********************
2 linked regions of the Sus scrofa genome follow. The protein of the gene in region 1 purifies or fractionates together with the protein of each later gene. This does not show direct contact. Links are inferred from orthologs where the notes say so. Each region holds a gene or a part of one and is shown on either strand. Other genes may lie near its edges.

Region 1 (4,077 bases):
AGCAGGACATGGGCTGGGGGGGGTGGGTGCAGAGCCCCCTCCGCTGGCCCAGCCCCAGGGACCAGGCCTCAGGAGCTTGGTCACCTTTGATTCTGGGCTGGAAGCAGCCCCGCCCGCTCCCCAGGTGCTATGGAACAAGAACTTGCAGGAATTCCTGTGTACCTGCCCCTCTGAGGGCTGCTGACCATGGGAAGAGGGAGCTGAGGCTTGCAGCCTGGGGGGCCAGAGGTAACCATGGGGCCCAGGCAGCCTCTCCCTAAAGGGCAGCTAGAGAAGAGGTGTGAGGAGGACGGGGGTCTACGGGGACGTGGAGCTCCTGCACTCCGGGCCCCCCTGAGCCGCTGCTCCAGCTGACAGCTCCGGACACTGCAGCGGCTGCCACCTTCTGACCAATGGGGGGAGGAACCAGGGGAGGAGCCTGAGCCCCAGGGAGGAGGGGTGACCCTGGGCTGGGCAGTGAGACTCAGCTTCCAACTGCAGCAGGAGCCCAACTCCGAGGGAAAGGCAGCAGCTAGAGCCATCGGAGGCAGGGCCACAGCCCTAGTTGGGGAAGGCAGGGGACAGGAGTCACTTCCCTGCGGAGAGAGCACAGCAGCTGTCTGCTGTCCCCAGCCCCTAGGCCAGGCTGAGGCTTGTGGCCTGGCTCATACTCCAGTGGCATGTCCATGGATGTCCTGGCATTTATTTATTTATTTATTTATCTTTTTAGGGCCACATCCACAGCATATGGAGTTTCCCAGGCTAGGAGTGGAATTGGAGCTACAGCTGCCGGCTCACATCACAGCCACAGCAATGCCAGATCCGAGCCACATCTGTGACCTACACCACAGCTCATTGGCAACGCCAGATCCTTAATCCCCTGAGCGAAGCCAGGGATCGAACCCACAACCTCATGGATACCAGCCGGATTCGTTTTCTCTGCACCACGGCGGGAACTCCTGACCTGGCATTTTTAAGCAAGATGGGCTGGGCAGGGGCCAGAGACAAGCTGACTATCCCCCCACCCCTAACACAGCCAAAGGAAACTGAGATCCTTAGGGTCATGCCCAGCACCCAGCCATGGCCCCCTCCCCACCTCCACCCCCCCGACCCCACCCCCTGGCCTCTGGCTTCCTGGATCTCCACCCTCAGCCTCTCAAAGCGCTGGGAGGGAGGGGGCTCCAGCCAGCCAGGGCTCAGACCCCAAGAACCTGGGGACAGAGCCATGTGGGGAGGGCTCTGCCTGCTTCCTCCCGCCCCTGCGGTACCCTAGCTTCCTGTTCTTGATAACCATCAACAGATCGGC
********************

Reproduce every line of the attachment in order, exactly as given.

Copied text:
2 linked regions of the Sus scrofa genome follow. The protein of the gene in region 1 purifies or fractionates together with the protein of each later gene. This does not show direct contact. Links are inferred from orthologs where the notes say so. Each region holds a gene or a part of one and is shown on either strand. Other genes may lie near its edges.

Region 1 (4,077 bases):
AGCAGGACATGGGCTGGGGGGGGTGGGTGCAGAGCCCCCTCCGCTGGCCCAGCCCCAGGGACCAGGCCTCAGGAGCTTGGTCACCTTTGATTCTGGGCTGGAAGCAGCCCCGCCCGCTCCCCAGGTGCTATGGAACAAGAACTTGCAGGAATTCCTGTGTACCTGCCCCTCTGAGGGCTGCTGACCATGGGAAGAGGGAGCTGAGGCTTGCAGCCTGGGGGGCCAGAGGTAACCATGGGGCCCAGGCAGCCTCTCCCTAAAGGGCAGCTAGAGAAGAGGTGTGAGGAGGACGGGGGTCTACGGGGACGTGGAGCTCCTGCACTCCGGGCCCCCCTGAGCCGCTGCTCCAGCTGACAGCTCCGGACACTGCAGCGGCTGCCACCTTCTGACCAATGGGGGGAGGAACCAGGGGAGGAGCCTGAGCCCCAGGGAGGAGGGGTGACCCTGGGCTGGGCAGTGAGACTCAGCTTCCAACTGCAGCAGGAGCCCAACTCCGAGGGAAAGGCAGCAGCTAGAGCCATCGGAGGCAGGGCCACAGCCCTAGTTGGGGAAGGCAGGGGACAGGAGTCACTTCCCTGCGGAGAGAGCACAGCAGCTGTCTGCTGTCCCCAGCCCCTAGGCCAGGCTGAGGCTTGTGGCCTGGCTCATACTCCAGTGGCATGTCCATGGATGTCCTGGCATTTATTTATTTATTTATTTATCTTTTTAGGGCCACATCCACAGCATATGGAGTTTCCCAGGCTAGGAGTGGAATTGGAGCTACAGCTGCCGGCTCACATCACAGCCACAGCAATGCCAGATCCGAGCCACATCTGTGACCTACACCACAGCTCATTGGCAACGCCAGATCCTTAATCCCCTGAGCGAAGCCAGGGATCGAACCCACAACCTCATGGATACCAGCCGGATTCGTTTTCTCTGCACCACGGCGGGAACTCCTGACCTGGCATTTTTAAGCAAGATGGGCTGGGCAGGGGCCAGAGACAAGCTGACTATCCCCCCACCCCTAACACAGCCAAAGGAAACTGAGATCCTTAGGGTCATGCCCAGCACCCAGCCATGGCCCCCTCCCCACCTCCACCCCCCCGACCCCACCCCCTGGCCTCTGGCTTCCTGGATCTCCACCCTCAGCCTCTCAAAGCGCTGGGAGGGAGGGGGCTCCAGCCAGCCAGGGCTCAGACCCCAAGAACCTGGGGACAGAGCCATGTGGGGAGGGCTCTGCCTGCTTCCTCCCGCCCCTGCGGTACCCTAGCTTCCTGTTCTTGATAACCATCAACAGATCGGC